JOE JACKSON takes us inside London’s psychedelic wonderland.
I remember my first Whirl-y-gig, of course. Before we discovered the existence of online tickets, and deemed the additional £4 charge to the £12 on-the-door entrance fee a worthy sacrifice, a group of friends made me queue nearly two hours for it. Now, although I am British, I bloody hate queuing. If a queue is small, quick and necessary – like a queue for service at a busy cash-machine or a Macdonalds – I am perhaps indifferent at best. If a queue is not small, quick and necessary – like the queue for Moonies every Monday – then I want to jump down a well.
As a result of this philosophy, I very nearly stormed off into the night after my first twenty minutes outside Whirl-y. This was, however, no ordinary queue. This was a fun queue, and so my pals and I were happy to maintain our level of drunkenness as we chatted away to a friendly group of fairies.
I love the Whirl-y dress-code: I’ve seen animal onesies, glittery jumpsuits and Trevor ‘Tinman’ who always comes as a robot-space-cowboy (I think.) Some people might adopt ties and suits before scurrying off for a night in Mayfair, others might prefer to adorn wings and a tiara as they prepare for something slightly more low-key, yet both would seamlessly fit into the Whirl-y fabric. And it was through tiara-clad nymphs that I braved the queue. I followed fairies into Whirl-y.
The event occurs once a month at Cruciform Lane under the watchful eye of the Shard. What is Whirl-y? A psychedelic trance rave, a kaleidoscopic ejaculation of noise and colour. Upon paying in a dark, nondescript foyer, the unsuspecting reveller turns a corner, lifts back a sequined sari-come-curtain and steps out of the ordinary into a vibrant kingdom.
More bright saris cascade over the walls and ceilings and the vividness of colour is intensified by the light-show. There are two main rooms at the Whirl-y-gig: the dance room and the chill room. The latter is filled with cushioned chairs and benches for weary dancers to enjoy. The chill room also has two stalls: one specialises in oddities and intriguing Eastern paraphernalia, while the other sells food and non-alcoholic drink, offering a hallowed Whirl-y diet of tea, oranges, watermelon and cake.
The reveller progresses through the chill room, deeper into the depths of Whirl-y, entering next the dance room. The bar is on your left and the rigs are on your right. This is where the magic happens: in this dynamic chamber one will find tribal drummers, professional dance-duos, vuvuzelas and seemingly frail old women who can stand on their heads.
The fantastically-named DJ Monkey Pilot, a sombrero-crowned champion and living proof that the Second Summer of Love isn’t over, leads proceedings with a repertoire ranging from electro swing and dubstep to psytrance and tribal music. His crowd are extremely friendly: there is no violent Fabric-esque pushing for space and dancers actively apologise if they do bump into you (once or twice, I have also been offered hugs of reconciliation.)
If one dares to stay until 5.30 in the morning, the reveller will witness the sacred occurrence of the Whirl-y parachute. A whisper spreads around the club, the music turns mesmeric and dancers in the main room suddenly drop to the floor. The organisers draw a large parachute over the sitting crowd, waving it up and down as sensual lights are projected from above. It’s a gloriously surreal moment, beneath the waves of colour, as Mary the Fairy, Monkey Pilot’s partner in matrimony and crime, proclaims (yet again) that this is ‘the best Whirl-y ever’ and asks if anyone ‘can feel the love?’ (No, Mary, but we can bloody hear it.)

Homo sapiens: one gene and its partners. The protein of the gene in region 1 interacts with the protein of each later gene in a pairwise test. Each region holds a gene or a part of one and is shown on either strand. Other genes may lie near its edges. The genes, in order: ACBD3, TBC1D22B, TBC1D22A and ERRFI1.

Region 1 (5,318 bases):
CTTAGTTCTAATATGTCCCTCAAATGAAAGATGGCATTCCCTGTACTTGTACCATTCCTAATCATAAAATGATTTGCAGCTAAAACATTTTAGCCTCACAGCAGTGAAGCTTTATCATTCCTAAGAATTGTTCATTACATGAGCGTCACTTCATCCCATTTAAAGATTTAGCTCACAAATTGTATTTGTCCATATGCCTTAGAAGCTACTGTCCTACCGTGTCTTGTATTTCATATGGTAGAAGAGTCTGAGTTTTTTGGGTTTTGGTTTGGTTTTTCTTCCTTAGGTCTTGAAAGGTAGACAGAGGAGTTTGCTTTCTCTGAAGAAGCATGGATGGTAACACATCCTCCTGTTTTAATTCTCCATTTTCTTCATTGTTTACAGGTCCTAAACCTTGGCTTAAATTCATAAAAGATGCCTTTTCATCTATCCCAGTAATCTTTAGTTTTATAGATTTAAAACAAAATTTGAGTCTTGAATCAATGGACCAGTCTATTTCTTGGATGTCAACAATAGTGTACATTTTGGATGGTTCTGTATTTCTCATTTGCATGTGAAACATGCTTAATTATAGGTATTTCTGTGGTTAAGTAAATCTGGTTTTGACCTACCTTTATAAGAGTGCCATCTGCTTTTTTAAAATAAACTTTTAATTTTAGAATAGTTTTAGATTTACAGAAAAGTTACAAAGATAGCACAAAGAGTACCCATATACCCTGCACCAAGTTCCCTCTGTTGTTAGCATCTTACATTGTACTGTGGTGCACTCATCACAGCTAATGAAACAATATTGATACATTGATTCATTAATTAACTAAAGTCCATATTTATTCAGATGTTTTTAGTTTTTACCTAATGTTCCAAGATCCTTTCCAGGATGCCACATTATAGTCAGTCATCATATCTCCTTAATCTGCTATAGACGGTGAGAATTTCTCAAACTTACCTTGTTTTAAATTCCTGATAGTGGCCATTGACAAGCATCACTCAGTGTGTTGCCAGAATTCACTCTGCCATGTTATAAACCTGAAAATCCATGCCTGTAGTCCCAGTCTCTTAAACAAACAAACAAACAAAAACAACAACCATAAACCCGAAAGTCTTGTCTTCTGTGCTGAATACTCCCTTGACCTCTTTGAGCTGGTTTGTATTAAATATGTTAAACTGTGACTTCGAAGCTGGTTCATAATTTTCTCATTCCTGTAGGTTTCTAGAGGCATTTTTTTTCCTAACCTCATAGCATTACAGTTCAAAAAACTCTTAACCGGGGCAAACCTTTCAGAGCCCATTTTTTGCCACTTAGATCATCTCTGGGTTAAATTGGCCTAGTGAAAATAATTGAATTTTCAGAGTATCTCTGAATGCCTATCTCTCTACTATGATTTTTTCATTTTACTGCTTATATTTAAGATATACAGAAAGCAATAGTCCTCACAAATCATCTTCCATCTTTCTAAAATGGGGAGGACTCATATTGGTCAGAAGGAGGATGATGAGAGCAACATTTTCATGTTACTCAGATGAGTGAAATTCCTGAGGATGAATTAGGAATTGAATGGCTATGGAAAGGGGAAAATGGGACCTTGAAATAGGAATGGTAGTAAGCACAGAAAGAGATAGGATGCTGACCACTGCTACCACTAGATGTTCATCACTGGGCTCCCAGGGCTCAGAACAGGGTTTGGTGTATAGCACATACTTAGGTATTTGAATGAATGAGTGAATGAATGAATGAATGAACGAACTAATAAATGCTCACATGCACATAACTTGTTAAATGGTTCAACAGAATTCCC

Whether you’re a Mayfair man or a fairy called Mary, it’s hard not to be absorbed by Whirl-y because there really is a strong sense of friendliness and community. All ages are welcome: under twelves are permitted to attend if they are accompanied by a parent and many elderly dancers cut shapes into the night. I always notice one particularly smiley man, not a day below sixty-eight, who parties annoyingly hard and can dance for a lot longer than this feeble writer. Unlike testosterone-fuelled scraps of drunken bravado, such a phenomenon as a happy old man dancing the night away is rare in the Pachas and Fires of London.
In order to sufficiently prepare the next potential wave of intrepid Whirl-y explorers, I should note that the dancefloor can get very hot (stick near one of the two giant fans next to the rigs) and that genres of music come and go at the whim of the wide-ranged Monkey Pilot, much to the frustration of some of my friends when they momentarily hear a style of personal interest and have it snatched from their ears.
My personal interests provoke me to suggest that one should embrace the wackiness of characters such as Monkey Pilot because, I believe, this wackiness defines the event. During my first Whirl-y venture, I cheekily/very rudely asked the DJ if I could have his sombrero for my own selfish purposes. He gave a wry smile and said he needed it, but revealed – to my delight – that he brings a couple of spare hats to every gig in order to appease greedy fools such as myself. I couldn’t give a shit if he played Mika on loop for three days straight: he gave me a sombrero.
Five hours of queuing, three sombreros and seven Whirl-y-gigs later, I’m still hooked. A rabbit-hole out of London into Wonderland, Whirl-y is that hilarious tent you stumble across during the early hours of a festival. Experience it: kiss a fairy, enjoy some carrot-cake, lose yourself in a wobbly world of peace, love and green tea. I remember my first Whirl-y and, unless you consume as many naughty substances as Monkey Pilot did during his heyday, so will you.
Whirl-y Gig takes places once a month @ 7-9 Crucifix Lane London SE1 3JW. There are only around 300 tickets on the door, so I’d recommend getting tickets in advance. http://www.whirl-y-gig.org.uk/info.html